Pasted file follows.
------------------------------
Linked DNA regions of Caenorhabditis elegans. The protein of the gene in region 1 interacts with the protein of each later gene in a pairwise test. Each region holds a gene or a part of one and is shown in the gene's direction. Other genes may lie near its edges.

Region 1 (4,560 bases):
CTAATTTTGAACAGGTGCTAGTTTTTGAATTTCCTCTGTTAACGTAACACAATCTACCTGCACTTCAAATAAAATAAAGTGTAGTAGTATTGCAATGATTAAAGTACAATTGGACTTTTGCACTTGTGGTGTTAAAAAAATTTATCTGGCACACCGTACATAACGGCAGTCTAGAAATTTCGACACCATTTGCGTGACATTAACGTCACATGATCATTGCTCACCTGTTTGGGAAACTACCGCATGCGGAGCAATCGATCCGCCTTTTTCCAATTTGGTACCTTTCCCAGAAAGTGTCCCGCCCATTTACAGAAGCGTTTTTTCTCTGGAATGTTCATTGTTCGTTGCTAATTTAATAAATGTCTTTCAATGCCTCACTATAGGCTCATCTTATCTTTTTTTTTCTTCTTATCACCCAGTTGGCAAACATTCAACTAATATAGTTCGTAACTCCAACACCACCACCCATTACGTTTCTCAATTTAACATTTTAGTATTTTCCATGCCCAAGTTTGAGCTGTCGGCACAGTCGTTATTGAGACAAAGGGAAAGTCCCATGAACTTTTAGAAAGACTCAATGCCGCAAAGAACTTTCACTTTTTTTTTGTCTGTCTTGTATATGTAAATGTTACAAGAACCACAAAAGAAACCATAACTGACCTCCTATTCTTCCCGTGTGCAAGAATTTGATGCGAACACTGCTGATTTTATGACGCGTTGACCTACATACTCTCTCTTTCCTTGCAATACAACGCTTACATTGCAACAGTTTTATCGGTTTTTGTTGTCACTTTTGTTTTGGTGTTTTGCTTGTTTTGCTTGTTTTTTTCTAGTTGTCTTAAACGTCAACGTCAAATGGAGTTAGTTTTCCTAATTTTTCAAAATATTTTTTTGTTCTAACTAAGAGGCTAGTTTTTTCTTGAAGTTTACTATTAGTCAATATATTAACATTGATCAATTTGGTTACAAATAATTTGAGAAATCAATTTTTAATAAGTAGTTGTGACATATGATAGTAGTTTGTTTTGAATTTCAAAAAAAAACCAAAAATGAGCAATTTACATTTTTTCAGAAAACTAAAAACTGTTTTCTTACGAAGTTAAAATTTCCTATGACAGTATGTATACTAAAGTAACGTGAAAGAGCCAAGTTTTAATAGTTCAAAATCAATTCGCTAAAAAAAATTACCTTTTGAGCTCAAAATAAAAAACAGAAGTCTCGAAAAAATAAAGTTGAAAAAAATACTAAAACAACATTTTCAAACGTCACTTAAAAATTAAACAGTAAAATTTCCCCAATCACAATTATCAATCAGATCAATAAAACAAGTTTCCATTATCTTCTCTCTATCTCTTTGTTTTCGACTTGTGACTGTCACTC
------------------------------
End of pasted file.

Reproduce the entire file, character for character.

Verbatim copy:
Linked DNA regions of Caenorhabditis elegans. The protein of the gene in region 1 interacts with the protein of each later gene in a pairwise test. Each region holds a gene or a part of one and is shown in the gene's direction. Other genes may lie near its edges.

Region 1 (4,560 bases):
CTAATTTTGAACAGGTGCTAGTTTTTGAATTTCCTCTGTTAACGTAACACAATCTACCTGCACTTCAAATAAAATAAAGTGTAGTAGTATTGCAATGATTAAAGTACAATTGGACTTTTGCACTTGTGGTGTTAAAAAAATTTATCTGGCACACCGTACATAACGGCAGTCTAGAAATTTCGACACCATTTGCGTGACATTAACGTCACATGATCATTGCTCACCTGTTTGGGAAACTACCGCATGCGGAGCAATCGATCCGCCTTTTTCCAATTTGGTACCTTTCCCAGAAAGTGTCCCGCCCATTTACAGAAGCGTTTTTTCTCTGGAATGTTCATTGTTCGTTGCTAATTTAATAAATGTCTTTCAATGCCTCACTATAGGCTCATCTTATCTTTTTTTTTCTTCTTATCACCCAGTTGGCAAACATTCAACTAATATAGTTCGTAACTCCAACACCACCACCCATTACGTTTCTCAATTTAACATTTTAGTATTTTCCATGCCCAAGTTTGAGCTGTCGGCACAGTCGTTATTGAGACAAAGGGAAAGTCCCATGAACTTTTAGAAAGACTCAATGCCGCAAAGAACTTTCACTTTTTTTTTGTCTGTCTTGTATATGTAAATGTTACAAGAACCACAAAAGAAACCATAACTGACCTCCTATTCTTCCCGTGTGCAAGAATTTGATGCGAACACTGCTGATTTTATGACGCGTTGACCTACATACTCTCTCTTTCCTTGCAATACAACGCTTACATTGCAACAGTTTTATCGGTTTTTGTTGTCACTTTTGTTTTGGTGTTTTGCTTGTTTTGCTTGTTTTTTTCTAGTTGTCTTAAACGTCAACGTCAAATGGAGTTAGTTTTCCTAATTTTTCAAAATATTTTTTTGTTCTAACTAAGAGGCTAGTTTTTTCTTGAAGTTTACTATTAGTCAATATATTAACATTGATCAATTTGGTTACAAATAATTTGAGAAATCAATTTTTAATAAGTAGTTGTGACATATGATAGTAGTTTGTTTTGAATTTCAAAAAAAAACCAAAAATGAGCAATTTACATTTTTTCAGAAAACTAAAAACTGTTTTCTTACGAAGTTAAAATTTCCTATGACAGTATGTATACTAAAGTAACGTGAAAGAGCCAAGTTTTAATAGTTCAAAATCAATTCGCTAAAAAAAATTACCTTTTGAGCTCAAAATAAAAAACAGAAGTCTCGAAAAAATAAAGTTGAAAAAAATACTAAAACAACATTTTCAAACGTCACTTAAAAATTAAACAGTAAAATTTCCCCAATCACAATTATCAATCAGATCAATAAAACAAGTTTCCATTATCTTCTCTCTATCTCTTTGTTTTCGACTTGTGACTGTCACTC